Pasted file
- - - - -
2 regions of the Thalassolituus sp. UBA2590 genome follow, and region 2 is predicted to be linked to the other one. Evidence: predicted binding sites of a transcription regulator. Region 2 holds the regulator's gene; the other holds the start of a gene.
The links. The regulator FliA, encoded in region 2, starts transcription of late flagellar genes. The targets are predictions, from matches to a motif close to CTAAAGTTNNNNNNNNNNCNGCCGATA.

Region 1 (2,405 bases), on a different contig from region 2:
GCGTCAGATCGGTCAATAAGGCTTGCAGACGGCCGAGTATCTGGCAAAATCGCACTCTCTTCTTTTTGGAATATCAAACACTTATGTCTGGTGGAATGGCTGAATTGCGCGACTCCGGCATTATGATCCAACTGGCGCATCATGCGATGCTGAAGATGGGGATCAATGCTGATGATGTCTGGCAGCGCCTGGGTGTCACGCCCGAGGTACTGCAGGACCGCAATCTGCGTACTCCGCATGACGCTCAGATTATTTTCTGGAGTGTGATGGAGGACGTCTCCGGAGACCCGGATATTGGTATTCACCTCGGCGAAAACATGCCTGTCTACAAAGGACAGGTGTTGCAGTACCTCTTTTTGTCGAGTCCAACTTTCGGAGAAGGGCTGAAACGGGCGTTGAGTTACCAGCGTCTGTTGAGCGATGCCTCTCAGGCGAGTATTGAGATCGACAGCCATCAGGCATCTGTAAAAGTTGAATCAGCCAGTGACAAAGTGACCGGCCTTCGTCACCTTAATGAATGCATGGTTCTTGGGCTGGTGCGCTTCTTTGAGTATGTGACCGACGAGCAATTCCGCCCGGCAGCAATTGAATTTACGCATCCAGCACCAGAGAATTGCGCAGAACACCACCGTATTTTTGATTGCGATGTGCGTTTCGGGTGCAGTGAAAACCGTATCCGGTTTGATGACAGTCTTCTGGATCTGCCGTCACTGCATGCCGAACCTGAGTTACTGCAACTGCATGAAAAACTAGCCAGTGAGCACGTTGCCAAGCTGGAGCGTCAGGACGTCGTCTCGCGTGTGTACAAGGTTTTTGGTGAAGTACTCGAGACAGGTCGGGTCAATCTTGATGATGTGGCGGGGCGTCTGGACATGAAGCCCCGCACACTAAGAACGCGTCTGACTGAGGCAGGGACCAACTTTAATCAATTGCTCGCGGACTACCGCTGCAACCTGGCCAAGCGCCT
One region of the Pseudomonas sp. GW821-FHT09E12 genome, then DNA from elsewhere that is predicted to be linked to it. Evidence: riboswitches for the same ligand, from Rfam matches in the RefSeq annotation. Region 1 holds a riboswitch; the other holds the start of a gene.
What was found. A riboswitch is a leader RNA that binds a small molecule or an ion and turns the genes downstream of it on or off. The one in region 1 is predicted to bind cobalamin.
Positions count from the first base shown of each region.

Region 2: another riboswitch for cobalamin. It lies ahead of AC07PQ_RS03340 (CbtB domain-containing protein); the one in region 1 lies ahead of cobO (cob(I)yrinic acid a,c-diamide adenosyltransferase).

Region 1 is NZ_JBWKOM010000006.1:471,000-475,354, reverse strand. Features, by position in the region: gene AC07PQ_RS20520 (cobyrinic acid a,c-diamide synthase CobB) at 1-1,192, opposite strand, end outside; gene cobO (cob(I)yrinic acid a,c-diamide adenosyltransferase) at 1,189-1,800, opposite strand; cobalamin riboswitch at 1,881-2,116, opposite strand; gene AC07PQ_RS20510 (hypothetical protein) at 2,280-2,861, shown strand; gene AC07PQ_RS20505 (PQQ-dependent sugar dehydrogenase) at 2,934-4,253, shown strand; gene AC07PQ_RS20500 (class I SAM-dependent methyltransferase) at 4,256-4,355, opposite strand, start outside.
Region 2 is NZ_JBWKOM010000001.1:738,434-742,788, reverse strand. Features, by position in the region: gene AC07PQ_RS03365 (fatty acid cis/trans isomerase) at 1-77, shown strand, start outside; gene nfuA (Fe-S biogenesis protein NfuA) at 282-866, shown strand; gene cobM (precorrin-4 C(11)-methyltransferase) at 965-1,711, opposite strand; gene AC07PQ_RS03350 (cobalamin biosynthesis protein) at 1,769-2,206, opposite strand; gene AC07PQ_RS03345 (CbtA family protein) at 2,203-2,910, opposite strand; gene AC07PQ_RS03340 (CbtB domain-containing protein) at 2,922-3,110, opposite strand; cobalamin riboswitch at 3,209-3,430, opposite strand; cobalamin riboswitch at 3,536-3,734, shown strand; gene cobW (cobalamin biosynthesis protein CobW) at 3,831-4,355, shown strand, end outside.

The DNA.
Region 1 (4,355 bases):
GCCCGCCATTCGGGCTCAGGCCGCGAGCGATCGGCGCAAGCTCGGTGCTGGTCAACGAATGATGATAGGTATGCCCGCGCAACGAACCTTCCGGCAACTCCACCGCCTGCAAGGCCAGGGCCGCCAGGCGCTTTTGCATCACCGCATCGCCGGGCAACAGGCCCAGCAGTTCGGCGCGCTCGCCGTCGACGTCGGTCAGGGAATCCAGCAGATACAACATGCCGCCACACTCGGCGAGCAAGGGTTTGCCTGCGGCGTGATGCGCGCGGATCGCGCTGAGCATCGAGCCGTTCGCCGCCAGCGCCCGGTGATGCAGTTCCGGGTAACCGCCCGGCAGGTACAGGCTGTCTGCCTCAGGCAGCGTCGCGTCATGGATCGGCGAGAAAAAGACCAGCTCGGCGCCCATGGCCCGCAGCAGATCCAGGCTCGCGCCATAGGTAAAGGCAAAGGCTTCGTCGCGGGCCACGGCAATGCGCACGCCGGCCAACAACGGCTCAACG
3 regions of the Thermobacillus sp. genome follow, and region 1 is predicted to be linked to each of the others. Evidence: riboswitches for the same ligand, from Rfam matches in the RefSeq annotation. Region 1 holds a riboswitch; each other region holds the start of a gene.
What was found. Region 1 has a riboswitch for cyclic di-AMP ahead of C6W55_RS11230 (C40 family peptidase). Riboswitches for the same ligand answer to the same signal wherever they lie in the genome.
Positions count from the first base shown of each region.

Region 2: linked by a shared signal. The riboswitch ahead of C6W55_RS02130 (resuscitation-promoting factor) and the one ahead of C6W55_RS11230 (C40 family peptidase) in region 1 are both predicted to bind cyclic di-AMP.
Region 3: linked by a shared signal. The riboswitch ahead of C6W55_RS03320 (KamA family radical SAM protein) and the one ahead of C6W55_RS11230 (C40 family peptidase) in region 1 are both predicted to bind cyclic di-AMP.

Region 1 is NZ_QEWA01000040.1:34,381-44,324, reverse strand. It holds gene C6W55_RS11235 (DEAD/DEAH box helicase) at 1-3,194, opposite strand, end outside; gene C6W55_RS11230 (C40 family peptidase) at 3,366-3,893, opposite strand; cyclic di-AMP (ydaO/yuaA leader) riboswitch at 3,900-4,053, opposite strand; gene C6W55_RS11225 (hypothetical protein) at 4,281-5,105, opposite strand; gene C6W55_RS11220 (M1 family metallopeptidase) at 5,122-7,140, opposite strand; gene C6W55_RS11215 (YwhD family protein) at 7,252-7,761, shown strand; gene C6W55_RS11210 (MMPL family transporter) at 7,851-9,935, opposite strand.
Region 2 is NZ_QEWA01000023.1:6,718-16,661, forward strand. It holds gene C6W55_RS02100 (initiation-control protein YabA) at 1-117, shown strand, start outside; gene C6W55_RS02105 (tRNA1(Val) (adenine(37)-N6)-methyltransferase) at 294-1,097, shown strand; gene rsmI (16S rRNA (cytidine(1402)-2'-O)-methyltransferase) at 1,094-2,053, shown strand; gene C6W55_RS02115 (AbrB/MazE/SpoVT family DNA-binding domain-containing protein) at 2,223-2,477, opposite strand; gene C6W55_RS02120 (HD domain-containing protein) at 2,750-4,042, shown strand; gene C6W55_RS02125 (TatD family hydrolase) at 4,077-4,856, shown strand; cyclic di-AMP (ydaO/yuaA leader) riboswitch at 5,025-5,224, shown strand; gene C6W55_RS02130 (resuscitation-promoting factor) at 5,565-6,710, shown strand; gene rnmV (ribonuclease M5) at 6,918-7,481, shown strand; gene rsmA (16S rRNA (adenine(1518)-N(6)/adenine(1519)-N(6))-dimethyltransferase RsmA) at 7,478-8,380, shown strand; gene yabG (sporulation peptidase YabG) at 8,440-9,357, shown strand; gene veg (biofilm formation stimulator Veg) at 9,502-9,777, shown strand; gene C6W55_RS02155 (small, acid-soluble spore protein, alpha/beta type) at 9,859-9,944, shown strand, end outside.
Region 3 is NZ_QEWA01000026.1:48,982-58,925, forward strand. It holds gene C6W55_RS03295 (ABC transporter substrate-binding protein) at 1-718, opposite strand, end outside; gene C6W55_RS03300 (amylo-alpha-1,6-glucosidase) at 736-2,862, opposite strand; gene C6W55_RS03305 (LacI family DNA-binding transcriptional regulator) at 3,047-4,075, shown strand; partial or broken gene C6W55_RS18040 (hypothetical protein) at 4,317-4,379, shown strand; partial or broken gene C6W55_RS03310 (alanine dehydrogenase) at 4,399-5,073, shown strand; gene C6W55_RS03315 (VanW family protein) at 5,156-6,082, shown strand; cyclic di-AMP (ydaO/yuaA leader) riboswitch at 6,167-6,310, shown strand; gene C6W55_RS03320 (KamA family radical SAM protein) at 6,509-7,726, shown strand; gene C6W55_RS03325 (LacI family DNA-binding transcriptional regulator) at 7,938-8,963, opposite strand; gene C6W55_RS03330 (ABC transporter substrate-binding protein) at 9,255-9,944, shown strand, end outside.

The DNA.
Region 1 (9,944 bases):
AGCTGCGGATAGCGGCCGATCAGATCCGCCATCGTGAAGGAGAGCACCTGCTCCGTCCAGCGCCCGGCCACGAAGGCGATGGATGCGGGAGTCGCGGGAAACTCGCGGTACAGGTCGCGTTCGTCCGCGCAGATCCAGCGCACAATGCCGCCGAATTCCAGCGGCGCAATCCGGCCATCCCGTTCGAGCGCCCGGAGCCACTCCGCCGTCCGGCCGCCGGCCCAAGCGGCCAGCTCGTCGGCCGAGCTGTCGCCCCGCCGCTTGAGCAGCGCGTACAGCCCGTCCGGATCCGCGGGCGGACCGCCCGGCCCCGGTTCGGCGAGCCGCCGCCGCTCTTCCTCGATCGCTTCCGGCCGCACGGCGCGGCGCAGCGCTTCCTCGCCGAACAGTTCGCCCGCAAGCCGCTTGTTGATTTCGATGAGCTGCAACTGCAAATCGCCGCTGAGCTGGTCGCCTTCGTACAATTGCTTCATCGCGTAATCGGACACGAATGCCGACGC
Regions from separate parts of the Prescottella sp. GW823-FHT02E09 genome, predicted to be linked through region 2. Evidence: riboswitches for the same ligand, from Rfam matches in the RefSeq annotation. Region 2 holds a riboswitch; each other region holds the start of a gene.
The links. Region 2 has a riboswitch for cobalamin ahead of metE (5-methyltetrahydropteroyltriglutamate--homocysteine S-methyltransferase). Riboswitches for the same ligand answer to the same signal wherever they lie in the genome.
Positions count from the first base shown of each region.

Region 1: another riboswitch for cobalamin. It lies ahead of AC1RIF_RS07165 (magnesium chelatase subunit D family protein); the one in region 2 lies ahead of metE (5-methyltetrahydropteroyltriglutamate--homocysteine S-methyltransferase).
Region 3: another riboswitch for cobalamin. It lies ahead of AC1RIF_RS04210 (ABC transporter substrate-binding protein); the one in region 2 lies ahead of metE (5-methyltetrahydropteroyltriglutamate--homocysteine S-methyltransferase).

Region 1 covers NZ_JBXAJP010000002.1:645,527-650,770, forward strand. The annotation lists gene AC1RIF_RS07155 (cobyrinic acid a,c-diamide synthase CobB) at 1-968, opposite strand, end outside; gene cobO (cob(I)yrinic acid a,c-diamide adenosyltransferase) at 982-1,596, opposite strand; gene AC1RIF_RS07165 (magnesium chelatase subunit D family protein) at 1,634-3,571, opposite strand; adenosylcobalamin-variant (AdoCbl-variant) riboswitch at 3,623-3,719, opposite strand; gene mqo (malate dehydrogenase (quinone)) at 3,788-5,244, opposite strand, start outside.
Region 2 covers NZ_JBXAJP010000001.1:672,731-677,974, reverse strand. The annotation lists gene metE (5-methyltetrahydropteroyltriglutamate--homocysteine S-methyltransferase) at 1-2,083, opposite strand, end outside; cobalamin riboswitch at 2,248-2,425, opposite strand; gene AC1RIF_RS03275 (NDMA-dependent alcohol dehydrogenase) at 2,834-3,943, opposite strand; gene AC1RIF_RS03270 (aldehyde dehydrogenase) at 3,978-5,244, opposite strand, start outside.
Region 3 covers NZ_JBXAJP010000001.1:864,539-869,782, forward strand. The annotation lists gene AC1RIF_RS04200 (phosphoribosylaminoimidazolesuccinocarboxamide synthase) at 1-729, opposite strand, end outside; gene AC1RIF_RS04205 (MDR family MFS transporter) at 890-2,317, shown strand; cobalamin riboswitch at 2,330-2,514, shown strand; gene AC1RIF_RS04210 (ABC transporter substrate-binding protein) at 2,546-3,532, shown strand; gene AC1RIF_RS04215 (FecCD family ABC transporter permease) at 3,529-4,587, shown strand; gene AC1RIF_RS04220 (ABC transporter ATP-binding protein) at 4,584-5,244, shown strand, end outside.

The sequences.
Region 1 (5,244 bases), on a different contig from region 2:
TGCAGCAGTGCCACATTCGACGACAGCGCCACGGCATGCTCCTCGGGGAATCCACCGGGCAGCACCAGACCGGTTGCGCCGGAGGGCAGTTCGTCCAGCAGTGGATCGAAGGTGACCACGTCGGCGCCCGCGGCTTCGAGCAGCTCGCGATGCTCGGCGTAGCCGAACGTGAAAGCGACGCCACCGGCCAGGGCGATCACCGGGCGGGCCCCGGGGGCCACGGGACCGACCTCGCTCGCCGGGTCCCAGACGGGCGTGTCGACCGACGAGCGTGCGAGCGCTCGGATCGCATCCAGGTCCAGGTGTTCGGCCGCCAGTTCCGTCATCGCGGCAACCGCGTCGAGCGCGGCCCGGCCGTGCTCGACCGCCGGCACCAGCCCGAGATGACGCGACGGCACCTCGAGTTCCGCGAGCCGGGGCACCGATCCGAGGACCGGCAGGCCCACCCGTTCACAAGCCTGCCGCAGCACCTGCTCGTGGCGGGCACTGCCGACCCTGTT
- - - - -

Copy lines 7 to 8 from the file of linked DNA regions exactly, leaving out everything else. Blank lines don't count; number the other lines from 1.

Positions count from the first base shown of each region.

Region 2: another riboswitch for cobalamin. It lies ahead of AC07PQ_RS03340 (CbtB domain-containing protein); the one in region 1 lies ahead of cobO (cob(I)yrinic acid a,c-diamide adenosyltransferase).